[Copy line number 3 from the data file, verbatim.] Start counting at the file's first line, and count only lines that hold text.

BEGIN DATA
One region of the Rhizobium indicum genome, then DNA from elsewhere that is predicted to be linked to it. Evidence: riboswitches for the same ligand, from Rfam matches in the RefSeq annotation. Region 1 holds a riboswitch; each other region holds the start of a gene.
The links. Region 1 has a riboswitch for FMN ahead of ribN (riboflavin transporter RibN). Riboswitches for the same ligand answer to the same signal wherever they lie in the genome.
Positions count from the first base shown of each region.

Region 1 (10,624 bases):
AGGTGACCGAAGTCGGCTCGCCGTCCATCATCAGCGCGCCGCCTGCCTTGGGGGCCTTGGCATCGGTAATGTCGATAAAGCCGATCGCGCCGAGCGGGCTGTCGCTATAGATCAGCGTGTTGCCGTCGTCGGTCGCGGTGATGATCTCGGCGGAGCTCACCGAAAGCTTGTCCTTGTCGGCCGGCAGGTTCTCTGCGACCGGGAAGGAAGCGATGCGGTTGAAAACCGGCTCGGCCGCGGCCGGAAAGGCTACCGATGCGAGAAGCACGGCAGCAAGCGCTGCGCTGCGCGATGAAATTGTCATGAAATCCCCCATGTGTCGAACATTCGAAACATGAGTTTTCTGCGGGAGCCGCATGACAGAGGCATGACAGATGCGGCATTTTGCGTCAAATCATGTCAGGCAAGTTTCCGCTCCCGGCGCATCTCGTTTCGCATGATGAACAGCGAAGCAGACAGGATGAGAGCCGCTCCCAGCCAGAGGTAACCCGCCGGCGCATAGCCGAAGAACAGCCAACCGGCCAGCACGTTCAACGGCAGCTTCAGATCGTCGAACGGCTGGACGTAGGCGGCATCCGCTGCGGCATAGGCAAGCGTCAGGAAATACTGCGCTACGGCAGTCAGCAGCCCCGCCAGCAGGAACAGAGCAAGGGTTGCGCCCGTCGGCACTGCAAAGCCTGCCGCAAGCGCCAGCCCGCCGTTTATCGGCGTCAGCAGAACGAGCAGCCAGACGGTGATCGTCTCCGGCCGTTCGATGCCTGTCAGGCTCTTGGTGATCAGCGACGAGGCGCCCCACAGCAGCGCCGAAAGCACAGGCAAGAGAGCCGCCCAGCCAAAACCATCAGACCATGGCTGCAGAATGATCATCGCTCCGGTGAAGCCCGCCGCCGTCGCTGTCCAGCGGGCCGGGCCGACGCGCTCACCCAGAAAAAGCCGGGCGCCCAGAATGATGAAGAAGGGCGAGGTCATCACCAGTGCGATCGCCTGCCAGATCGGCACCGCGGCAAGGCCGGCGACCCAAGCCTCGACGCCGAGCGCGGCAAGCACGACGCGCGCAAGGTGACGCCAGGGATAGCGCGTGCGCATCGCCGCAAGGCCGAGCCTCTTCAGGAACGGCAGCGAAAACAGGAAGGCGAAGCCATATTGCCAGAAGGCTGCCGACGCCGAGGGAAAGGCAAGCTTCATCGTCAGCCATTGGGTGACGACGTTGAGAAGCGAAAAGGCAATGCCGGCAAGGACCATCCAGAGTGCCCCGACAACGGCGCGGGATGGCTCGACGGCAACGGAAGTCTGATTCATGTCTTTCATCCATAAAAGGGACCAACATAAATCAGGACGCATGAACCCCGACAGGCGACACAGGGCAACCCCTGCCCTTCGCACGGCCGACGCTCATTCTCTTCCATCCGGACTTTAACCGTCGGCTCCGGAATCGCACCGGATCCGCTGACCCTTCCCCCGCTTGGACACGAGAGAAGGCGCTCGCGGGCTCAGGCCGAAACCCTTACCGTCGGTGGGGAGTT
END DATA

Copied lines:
Positions count from the first base shown of each region.